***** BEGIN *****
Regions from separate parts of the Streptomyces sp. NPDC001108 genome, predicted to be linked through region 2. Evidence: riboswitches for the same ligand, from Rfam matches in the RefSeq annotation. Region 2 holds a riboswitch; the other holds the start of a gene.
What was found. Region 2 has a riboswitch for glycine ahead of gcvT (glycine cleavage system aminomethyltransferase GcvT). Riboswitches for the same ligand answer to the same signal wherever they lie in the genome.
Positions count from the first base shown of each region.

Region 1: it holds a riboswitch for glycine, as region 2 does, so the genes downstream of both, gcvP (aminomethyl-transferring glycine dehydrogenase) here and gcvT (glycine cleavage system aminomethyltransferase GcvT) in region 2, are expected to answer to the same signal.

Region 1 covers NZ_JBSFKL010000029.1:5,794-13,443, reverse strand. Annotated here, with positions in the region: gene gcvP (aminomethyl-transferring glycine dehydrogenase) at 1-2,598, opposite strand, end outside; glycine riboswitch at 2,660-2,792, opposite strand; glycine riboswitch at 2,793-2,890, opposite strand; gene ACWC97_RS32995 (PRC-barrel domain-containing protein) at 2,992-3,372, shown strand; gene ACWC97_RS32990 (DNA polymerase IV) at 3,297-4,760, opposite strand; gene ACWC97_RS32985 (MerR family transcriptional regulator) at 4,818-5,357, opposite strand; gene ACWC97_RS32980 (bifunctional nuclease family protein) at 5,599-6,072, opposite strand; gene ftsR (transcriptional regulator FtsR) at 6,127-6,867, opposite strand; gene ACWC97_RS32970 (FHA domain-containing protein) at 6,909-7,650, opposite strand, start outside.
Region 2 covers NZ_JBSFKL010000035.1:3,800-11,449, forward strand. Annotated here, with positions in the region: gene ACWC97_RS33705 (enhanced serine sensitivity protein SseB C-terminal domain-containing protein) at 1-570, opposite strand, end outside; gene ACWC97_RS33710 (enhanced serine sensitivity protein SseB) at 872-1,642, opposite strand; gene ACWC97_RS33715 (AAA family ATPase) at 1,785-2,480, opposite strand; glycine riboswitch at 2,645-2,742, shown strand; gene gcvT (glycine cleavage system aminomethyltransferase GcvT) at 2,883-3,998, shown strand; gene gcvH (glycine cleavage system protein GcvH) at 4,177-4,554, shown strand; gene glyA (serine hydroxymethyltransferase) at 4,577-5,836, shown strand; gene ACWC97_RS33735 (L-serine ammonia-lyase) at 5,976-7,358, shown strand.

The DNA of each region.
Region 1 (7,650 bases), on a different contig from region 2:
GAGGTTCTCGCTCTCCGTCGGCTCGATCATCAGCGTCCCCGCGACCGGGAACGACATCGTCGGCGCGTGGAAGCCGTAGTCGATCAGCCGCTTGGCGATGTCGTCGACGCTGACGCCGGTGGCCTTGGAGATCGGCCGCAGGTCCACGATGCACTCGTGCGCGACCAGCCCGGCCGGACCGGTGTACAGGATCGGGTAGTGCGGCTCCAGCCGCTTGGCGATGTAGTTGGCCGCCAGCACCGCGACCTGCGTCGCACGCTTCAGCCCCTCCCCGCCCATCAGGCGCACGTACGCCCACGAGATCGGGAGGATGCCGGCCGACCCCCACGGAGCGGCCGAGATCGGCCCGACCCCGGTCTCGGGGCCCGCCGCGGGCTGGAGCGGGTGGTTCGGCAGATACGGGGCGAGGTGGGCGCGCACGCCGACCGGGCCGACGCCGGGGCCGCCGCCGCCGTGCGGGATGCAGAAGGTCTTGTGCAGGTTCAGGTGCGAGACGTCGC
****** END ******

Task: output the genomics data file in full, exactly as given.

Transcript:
Regions from separate parts of the Streptomyces sp. NPDC001108 genome, predicted to be linked through region 2. Evidence: riboswitches for the same ligand, from Rfam matches in the RefSeq annotation. Region 2 holds a riboswitch; the other holds the start of a gene.
What was found. Region 2 has a riboswitch for glycine ahead of gcvT (glycine cleavage system aminomethyltransferase GcvT). Riboswitches for the same ligand answer to the same signal wherever they lie in the genome.
Positions count from the first base shown of each region.

Region 1: it holds a riboswitch for glycine, as region 2 does, so the genes downstream of both, gcvP (aminomethyl-transferring glycine dehydrogenase) here and gcvT (glycine cleavage system aminomethyltransferase GcvT) in region 2, are expected to answer to the same signal.

Region 1 covers NZ_JBSFKL010000029.1:5,794-13,443, reverse strand. Annotated here, with positions in the region: gene gcvP (aminomethyl-transferring glycine dehydrogenase) at 1-2,598, opposite strand, end outside; glycine riboswitch at 2,660-2,792, opposite strand; glycine riboswitch at 2,793-2,890, opposite strand; gene ACWC97_RS32995 (PRC-barrel domain-containing protein) at 2,992-3,372, shown strand; gene ACWC97_RS32990 (DNA polymerase IV) at 3,297-4,760, opposite strand; gene ACWC97_RS32985 (MerR family transcriptional regulator) at 4,818-5,357, opposite strand; gene ACWC97_RS32980 (bifunctional nuclease family protein) at 5,599-6,072, opposite strand; gene ftsR (transcriptional regulator FtsR) at 6,127-6,867, opposite strand; gene ACWC97_RS32970 (FHA domain-containing protein) at 6,909-7,650, opposite strand, start outside.
Region 2 covers NZ_JBSFKL010000035.1:3,800-11,449, forward strand. Annotated here, with positions in the region: gene ACWC97_RS33705 (enhanced serine sensitivity protein SseB C-terminal domain-containing protein) at 1-570, opposite strand, end outside; gene ACWC97_RS33710 (enhanced serine sensitivity protein SseB) at 872-1,642, opposite strand; gene ACWC97_RS33715 (AAA family ATPase) at 1,785-2,480, opposite strand; glycine riboswitch at 2,645-2,742, shown strand; gene gcvT (glycine cleavage system aminomethyltransferase GcvT) at 2,883-3,998, shown strand; gene gcvH (glycine cleavage system protein GcvH) at 4,177-4,554, shown strand; gene glyA (serine hydroxymethyltransferase) at 4,577-5,836, shown strand; gene ACWC97_RS33735 (L-serine ammonia-lyase) at 5,976-7,358, shown strand.

The DNA of each region.
Region 1 (7,650 bases), on a different contig from region 2:
GAGGTTCTCGCTCTCCGTCGGCTCGATCATCAGCGTCCCCGCGACCGGGAACGACATCGTCGGCGCGTGGAAGCCGTAGTCGATCAGCCGCTTGGCGATGTCGTCGACGCTGACGCCGGTGGCCTTGGAGATCGGCCGCAGGTCCACGATGCACTCGTGCGCGACCAGCCCGGCCGGACCGGTGTACAGGATCGGGTAGTGCGGCTCCAGCCGCTTGGCGATGTAGTTGGCCGCCAGCACCGCGACCTGCGTCGCACGCTTCAGCCCCTCCCCGCCCATCAGGCGCACGTACGCCCACGAGATCGGGAGGATGCCGGCCGACCCCCACGGAGCGGCCGAGATCGGCCCGACCCCGGTCTCGGGGCCCGCCGCGGGCTGGAGCGGGTGGTTCGGCAGATACGGGGCGAGGTGGGCGCGCACGCCGACCGGGCCGACGCCGGGGCCGCCGCCGCCGTGCGGGATGCAGAAGGTCTTGTGCAGGTTCAGGTGCGAGACGTCGC